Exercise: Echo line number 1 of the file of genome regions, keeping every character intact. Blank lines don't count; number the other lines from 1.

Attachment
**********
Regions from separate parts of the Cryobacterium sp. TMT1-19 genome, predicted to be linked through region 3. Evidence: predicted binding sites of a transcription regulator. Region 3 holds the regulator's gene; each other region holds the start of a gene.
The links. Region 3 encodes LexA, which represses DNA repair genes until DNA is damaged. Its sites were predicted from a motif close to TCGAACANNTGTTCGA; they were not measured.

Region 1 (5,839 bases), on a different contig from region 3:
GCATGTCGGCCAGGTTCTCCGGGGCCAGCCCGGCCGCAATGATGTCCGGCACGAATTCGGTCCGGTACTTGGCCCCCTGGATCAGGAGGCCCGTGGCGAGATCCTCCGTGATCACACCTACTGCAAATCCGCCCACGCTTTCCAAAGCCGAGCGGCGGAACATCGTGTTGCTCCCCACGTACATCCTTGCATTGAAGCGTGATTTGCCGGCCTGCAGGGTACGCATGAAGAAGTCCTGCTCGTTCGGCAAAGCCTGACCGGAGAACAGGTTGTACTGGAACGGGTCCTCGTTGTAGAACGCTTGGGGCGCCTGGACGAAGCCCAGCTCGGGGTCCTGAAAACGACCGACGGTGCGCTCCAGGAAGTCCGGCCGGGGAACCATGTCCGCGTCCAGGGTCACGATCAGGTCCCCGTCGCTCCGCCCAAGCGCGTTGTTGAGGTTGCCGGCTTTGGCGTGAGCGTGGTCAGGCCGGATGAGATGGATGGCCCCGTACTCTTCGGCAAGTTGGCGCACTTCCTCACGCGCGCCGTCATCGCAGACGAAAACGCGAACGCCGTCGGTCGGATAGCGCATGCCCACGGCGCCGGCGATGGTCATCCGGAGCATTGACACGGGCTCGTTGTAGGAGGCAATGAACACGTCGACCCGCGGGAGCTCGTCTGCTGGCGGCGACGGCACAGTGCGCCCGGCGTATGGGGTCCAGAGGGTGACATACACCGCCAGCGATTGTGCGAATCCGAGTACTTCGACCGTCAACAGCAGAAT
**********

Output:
Regions from separate parts of the Cryobacterium sp. TMT1-19 genome, predicted to be linked through region 3. Evidence: predicted binding sites of a transcription regulator. Region 3 holds the regulator's gene; each other region holds the start of a gene.